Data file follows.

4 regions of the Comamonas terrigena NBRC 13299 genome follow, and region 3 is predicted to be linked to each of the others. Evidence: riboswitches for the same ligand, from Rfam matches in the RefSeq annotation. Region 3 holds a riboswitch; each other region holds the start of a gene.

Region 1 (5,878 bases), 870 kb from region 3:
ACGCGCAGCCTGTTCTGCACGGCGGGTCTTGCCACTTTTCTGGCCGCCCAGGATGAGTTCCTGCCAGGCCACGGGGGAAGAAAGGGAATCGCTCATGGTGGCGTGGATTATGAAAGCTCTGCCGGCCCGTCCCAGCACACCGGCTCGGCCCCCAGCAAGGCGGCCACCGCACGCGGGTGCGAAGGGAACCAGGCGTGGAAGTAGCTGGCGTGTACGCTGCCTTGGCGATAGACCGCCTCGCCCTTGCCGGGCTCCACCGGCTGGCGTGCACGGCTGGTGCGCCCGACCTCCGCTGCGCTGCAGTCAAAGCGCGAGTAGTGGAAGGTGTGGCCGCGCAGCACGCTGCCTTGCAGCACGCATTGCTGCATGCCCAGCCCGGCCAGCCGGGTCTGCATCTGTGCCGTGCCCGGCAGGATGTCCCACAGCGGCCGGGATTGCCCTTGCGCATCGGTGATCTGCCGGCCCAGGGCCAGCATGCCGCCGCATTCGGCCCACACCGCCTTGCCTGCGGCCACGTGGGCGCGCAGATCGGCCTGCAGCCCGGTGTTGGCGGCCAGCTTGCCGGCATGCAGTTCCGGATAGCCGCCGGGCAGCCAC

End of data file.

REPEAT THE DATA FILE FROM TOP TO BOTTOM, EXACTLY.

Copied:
4 regions of the Comamonas terrigena NBRC 13299 genome follow, and region 3 is predicted to be linked to each of the others. Evidence: riboswitches for the same ligand, from Rfam matches in the RefSeq annotation. Region 3 holds a riboswitch; each other region holds the start of a gene.

Region 1 (5,878 bases), 870 kb from region 3:
ACGCGCAGCCTGTTCTGCACGGCGGGTCTTGCCACTTTTCTGGCCGCCCAGGATGAGTTCCTGCCAGGCCACGGGGGAAGAAAGGGAATCGCTCATGGTGGCGTGGATTATGAAAGCTCTGCCGGCCCGTCCCAGCACACCGGCTCGGCCCCCAGCAAGGCGGCCACCGCACGCGGGTGCGAAGGGAACCAGGCGTGGAAGTAGCTGGCGTGTACGCTGCCTTGGCGATAGACCGCCTCGCCCTTGCCGGGCTCCACCGGCTGGCGTGCACGGCTGGTGCGCCCGACCTCCGCTGCGCTGCAGTCAAAGCGCGAGTAGTGGAAGGTGTGGCCGCGCAGCACGCTGCCTTGCAGCACGCATTGCTGCATGCCCAGCCCGGCCAGCCGGGTCTGCATCTGTGCCGTGCCCGGCAGGATGTCCCACAGCGGCCGGGATTGCCCTTGCGCATCGGTGATCTGCCGGCCCAGGGCCAGCATGCCGCCGCATTCGGCCCACACCGCCTTGCCTGCGGCCACGTGGGCGCGCAGATCGGCCTGCAGCCCGGTGTTGGCGGCCAGCTTGCCGGCATGCAGTTCCGGATAGCCGCCGGGCAGCCAC